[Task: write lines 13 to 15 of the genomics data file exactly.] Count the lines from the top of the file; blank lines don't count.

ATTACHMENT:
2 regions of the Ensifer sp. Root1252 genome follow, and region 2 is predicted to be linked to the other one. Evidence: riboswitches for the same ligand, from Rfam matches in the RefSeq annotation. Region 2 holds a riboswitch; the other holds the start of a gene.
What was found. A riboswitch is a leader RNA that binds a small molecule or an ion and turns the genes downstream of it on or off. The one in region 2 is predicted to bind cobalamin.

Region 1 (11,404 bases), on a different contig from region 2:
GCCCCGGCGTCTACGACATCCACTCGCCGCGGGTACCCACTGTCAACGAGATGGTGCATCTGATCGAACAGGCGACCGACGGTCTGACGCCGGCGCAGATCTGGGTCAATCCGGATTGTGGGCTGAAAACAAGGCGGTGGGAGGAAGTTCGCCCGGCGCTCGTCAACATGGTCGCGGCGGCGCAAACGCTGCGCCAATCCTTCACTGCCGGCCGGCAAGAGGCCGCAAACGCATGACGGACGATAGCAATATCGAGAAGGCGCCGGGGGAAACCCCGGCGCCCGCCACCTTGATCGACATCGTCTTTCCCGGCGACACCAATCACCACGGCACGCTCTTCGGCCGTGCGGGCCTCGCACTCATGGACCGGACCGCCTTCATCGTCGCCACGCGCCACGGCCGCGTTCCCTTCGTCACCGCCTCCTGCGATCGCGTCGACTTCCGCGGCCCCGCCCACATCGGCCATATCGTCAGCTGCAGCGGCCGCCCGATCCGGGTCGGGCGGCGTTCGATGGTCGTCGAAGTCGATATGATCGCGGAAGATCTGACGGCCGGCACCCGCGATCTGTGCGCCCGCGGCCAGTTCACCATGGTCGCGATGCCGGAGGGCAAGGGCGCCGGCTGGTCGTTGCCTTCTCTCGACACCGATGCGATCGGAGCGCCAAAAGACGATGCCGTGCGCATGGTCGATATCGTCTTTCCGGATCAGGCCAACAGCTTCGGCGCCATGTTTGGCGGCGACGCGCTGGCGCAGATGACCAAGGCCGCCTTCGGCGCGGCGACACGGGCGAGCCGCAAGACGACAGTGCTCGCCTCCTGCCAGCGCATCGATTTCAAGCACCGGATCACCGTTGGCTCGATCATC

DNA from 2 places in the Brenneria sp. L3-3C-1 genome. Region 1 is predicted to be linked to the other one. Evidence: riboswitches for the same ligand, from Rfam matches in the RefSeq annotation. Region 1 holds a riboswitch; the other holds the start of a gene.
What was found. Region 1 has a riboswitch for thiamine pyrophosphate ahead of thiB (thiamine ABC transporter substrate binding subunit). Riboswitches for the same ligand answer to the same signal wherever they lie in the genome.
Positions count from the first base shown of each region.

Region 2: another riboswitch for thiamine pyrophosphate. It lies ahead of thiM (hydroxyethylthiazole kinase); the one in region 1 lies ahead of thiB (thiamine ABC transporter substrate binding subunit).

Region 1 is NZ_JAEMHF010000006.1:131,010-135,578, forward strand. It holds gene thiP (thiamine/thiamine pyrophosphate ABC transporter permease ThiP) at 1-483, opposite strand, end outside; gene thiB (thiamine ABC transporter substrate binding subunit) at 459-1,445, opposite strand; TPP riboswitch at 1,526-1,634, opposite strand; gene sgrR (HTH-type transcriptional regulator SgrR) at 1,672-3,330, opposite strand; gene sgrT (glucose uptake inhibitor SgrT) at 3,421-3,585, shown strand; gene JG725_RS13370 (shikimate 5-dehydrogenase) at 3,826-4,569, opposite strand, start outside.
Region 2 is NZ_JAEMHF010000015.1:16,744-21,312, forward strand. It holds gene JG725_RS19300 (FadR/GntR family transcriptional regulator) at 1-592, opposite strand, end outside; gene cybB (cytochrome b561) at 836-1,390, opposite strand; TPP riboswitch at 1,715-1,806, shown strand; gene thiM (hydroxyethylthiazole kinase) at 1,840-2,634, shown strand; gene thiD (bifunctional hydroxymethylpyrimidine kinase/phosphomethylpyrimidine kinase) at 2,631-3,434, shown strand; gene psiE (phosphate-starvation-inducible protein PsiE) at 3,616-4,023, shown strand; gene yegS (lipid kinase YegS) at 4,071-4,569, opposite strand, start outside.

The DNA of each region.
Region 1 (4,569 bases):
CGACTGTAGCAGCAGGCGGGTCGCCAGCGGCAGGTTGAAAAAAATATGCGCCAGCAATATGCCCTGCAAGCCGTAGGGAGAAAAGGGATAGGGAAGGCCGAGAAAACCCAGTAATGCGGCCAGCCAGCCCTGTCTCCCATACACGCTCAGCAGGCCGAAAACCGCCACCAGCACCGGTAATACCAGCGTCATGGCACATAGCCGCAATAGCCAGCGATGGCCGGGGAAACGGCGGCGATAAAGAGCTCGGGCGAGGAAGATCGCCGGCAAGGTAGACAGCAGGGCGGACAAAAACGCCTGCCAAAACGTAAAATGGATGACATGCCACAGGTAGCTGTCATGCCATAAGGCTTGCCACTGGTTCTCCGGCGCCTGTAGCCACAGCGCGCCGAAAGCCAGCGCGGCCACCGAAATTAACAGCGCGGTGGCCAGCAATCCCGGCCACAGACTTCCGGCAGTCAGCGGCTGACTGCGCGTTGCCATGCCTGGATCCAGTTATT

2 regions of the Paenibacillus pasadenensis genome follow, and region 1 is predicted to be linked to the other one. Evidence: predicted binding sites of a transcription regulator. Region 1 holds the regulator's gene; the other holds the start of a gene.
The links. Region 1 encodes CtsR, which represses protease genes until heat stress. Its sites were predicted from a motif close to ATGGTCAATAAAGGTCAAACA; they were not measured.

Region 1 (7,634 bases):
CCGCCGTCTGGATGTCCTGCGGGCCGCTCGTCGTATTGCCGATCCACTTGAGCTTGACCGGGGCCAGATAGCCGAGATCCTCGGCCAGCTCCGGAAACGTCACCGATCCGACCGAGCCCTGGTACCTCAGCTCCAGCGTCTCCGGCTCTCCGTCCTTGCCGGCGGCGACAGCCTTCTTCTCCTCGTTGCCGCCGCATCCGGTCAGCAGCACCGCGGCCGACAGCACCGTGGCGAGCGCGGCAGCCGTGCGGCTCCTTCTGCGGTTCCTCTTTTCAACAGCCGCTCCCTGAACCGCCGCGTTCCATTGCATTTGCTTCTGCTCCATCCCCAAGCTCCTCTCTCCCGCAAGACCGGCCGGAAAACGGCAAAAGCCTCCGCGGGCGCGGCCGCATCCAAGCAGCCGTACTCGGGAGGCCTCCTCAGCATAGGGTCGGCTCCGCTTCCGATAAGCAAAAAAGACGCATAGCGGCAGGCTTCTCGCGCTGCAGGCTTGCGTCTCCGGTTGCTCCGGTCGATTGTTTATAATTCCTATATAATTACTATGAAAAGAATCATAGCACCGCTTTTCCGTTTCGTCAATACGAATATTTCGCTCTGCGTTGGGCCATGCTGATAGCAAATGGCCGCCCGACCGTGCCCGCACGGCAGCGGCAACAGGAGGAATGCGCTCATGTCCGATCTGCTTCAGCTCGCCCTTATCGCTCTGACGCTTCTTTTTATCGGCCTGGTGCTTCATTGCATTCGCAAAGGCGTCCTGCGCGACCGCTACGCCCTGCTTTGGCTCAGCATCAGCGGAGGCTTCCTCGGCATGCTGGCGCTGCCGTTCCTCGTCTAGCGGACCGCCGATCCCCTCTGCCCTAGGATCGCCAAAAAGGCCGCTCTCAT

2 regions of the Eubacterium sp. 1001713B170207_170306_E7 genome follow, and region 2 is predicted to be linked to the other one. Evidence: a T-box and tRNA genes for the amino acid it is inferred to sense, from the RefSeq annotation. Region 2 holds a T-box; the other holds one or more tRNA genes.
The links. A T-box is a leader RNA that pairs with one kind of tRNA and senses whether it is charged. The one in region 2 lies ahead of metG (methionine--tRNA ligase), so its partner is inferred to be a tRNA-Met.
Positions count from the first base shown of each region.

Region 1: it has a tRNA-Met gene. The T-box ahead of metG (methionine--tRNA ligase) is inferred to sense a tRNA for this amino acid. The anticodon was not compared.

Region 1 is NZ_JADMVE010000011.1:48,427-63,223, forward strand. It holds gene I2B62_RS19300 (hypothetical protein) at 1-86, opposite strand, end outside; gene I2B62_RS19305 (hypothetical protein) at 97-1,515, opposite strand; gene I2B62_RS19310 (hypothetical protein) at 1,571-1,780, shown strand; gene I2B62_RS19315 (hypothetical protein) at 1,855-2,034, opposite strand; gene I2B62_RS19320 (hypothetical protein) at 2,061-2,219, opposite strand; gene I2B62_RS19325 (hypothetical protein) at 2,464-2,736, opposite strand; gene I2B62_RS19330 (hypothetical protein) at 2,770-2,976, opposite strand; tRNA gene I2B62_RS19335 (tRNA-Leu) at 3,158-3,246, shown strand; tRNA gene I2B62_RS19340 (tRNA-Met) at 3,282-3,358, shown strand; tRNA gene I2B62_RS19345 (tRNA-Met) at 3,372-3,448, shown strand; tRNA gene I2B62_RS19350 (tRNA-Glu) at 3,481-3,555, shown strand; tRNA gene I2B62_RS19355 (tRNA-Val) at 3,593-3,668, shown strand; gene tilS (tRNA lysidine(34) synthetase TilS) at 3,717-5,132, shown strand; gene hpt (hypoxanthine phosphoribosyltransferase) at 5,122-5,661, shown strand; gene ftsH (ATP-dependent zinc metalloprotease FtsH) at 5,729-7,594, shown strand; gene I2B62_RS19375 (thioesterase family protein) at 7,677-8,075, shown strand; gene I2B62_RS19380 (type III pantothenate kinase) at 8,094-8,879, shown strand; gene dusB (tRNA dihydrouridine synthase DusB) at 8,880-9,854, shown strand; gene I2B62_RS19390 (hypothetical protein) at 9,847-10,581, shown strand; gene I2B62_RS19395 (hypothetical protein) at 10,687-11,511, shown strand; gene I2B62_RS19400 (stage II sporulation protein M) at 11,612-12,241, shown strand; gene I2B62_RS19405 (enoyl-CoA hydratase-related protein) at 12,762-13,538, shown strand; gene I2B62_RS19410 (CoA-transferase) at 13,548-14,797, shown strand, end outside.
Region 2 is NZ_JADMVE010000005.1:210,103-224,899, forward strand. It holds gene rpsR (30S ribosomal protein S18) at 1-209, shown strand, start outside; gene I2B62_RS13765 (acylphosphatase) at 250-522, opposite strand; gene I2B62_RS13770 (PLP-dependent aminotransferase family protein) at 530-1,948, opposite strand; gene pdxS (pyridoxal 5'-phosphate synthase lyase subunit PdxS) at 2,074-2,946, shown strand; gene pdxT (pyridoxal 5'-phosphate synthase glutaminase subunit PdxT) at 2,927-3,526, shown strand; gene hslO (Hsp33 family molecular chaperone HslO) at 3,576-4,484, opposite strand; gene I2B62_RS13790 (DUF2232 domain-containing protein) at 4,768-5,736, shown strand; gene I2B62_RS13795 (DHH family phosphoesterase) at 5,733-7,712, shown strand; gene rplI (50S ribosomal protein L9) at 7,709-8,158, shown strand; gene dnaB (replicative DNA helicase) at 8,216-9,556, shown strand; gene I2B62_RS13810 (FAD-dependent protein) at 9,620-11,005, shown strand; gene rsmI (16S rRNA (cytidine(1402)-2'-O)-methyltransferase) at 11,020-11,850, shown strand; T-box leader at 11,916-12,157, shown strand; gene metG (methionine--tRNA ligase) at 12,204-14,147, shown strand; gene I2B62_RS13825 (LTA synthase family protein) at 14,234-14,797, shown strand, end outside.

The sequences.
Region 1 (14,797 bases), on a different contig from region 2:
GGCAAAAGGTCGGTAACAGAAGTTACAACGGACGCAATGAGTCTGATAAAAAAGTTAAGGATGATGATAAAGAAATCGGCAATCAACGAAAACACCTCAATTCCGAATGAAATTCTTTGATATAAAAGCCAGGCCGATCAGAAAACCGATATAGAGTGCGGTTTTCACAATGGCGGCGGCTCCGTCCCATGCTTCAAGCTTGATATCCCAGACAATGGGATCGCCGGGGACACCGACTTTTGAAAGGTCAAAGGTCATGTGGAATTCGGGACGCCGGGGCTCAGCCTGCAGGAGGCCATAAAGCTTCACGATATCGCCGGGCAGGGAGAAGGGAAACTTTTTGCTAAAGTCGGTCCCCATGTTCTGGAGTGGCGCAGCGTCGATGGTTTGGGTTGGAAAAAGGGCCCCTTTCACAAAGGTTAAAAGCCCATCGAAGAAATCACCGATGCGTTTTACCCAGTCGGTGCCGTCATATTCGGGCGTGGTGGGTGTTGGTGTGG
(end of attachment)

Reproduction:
CGACTGTAGCAGCAGGCGGGTCGCCAGCGGCAGGTTGAAAAAAATATGCGCCAGCAATATGCCCTGCAAGCCGTAGGGAGAAAAGGGATAGGGAAGGCCGAGAAAACCCAGTAATGCGGCCAGCCAGCCCTGTCTCCCATACACGCTCAGCAGGCCGAAAACCGCCACCAGCACCGGTAATACCAGCGTCATGGCACATAGCCGCAATAGCCAGCGATGGCCGGGGAAACGGCGGCGATAAAGAGCTCGGGCGAGGAAGATCGCCGGCAAGGTAGACAGCAGGGCGGACAAAAACGCCTGCCAAAACGTAAAATGGATGACATGCCACAGGTAGCTGTCATGCCATAAGGCTTGCCACTGGTTCTCCGGCGCCTGTAGCCACAGCGCGCCGAAAGCCAGCGCGGCCACCGAAATTAACAGCGCGGTGGCCAGCAATCCCGGCCACAGACTTCCGGCAGTCAGCGGCTGACTGCGCGTTGCCATGCCTGGATCCAGTTATT

2 regions of the Paenibacillus pasadenensis genome follow, and region 1 is predicted to be linked to the other one. Evidence: predicted binding sites of a transcription regulator. Region 1 holds the regulator's gene; the other holds the start of a gene.
The links. Region 1 encodes CtsR, which represses protease genes until heat stress. Its sites were predicted from a motif close to ATGGTCAATAAAGGTCAAACA; they were not measured.